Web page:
A few summers ago, I stood at a railing and watched the thundering water of Niagara Falls while other people watched me.
The number 1349 was plastered on all four of my limbs. Temporary tattoos. I had raced a triathlon in Vermont the day before. Although many people stared, nobody dared to satisfy their apparent curiosities.
When I started with the Innovation Team at EPA, my position as the communication lead was newly created. I had to ask a lot of questions. My curiosities about the team, the people, and the programs we catalyze and implement needed resolved as a matter integral to accomplishing my job.
Federal employees comprise about half the team, and the rest are fellows or contractors, like me. The permanent staff have a wealth of experience among them, and we non-feds bring a variety of backgrounds. Overall, our team has no problem asking questions.
We want to hear from interesting people who pioneer innovative programs and find novel solutions to barriers unique to government work.
If a team member meets someone who fits this description, we often invite the person to call into our team meetings for a brief discussion. We’ve learned about activities at other agencies and from private-sector organizations. People like to share what they’re passionate about and share their expertise.
Asking them to do so is usually all it takes.
The most important idea I’ve taken to heart regarding creative thinking and innovation is about this type of interaction – whether it’s learning from peers, team members, or outside parties.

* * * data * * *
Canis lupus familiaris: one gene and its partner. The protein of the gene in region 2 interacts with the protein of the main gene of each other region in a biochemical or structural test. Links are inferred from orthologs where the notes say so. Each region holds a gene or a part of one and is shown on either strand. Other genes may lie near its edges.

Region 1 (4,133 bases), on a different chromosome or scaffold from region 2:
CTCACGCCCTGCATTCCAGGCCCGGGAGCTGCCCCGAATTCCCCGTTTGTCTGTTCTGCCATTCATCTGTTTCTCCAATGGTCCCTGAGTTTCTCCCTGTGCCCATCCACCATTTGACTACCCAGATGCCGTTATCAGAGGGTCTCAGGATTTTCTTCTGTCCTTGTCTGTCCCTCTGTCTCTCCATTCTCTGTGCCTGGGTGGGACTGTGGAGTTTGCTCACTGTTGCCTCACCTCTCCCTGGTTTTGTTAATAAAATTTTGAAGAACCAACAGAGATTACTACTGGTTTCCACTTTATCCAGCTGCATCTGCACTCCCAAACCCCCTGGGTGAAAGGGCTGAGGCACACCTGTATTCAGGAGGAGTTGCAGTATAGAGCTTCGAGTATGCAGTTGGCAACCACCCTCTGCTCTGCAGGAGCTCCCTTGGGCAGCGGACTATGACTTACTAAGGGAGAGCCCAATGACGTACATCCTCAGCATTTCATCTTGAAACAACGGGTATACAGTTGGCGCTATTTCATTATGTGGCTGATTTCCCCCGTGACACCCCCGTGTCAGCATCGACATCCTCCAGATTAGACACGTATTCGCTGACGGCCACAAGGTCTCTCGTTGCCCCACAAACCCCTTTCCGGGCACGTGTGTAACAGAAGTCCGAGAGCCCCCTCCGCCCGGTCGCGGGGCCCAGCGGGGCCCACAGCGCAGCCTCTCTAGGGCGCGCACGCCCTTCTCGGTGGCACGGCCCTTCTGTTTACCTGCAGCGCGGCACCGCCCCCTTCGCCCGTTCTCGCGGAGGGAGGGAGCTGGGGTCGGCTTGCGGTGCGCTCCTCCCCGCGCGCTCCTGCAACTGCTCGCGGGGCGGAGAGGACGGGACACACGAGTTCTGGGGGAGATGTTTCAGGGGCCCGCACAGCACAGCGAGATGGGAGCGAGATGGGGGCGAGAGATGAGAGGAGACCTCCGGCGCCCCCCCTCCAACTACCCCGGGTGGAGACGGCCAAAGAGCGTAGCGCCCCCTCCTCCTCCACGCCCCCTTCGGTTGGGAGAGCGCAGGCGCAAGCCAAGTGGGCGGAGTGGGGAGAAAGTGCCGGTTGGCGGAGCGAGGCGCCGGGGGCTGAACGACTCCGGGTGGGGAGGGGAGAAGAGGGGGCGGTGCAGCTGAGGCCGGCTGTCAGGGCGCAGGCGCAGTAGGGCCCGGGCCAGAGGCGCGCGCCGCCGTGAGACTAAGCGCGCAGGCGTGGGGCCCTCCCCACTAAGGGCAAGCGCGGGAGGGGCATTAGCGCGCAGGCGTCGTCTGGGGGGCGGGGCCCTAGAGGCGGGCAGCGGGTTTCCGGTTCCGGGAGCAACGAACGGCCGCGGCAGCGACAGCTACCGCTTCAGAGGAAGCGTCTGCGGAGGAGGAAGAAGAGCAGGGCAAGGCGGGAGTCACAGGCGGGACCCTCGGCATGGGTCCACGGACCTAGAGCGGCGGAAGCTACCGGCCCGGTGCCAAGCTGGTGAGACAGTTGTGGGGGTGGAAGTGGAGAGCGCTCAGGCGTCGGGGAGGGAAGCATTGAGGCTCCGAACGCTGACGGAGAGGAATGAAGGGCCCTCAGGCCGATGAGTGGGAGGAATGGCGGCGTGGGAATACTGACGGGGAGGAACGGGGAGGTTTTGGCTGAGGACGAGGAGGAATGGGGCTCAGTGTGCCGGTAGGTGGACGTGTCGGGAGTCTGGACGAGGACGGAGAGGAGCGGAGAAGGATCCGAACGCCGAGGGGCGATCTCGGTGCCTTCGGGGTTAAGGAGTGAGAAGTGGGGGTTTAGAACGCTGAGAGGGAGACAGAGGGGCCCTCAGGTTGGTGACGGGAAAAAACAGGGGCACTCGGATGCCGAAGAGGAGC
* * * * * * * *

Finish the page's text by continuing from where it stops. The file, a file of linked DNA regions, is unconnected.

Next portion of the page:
“Innovation is a contact sport” has been appropriated by scores of people, but the truth holds.
EPA also has an Emerging Leaders Network to help young EPA employees connect across labs and offices through various social events. And on a more personal note, I try to schedule a lunch with someone new each month or reconnect with someone I haven’t spoken to in a while.
All of these tactics feed into the discipline of innovation – learning about new ideas and creating novel connections between those ideas.
- What are your strategies for meeting new people inside your organization or externally?
- Do you attend formal networking events or prefer more informal settings?
- Do you follow up to learn more from people you meet who are doing great work?
Dustin Renwick works in conjunction with the Innovation Team in the U.S. Environmental Protection Agency’s Office of Research and Development. The opinions expressed here are the author’s and do not reflect EPA policy, endorsement, or action. EPA does not verify the accuracy or science contained here.
Dustin Renwick is part of the GovLoop Featured Blogger program, where we feature blog posts by government voices from all across the country (and world!). To see more Featured Blogger posts, click here.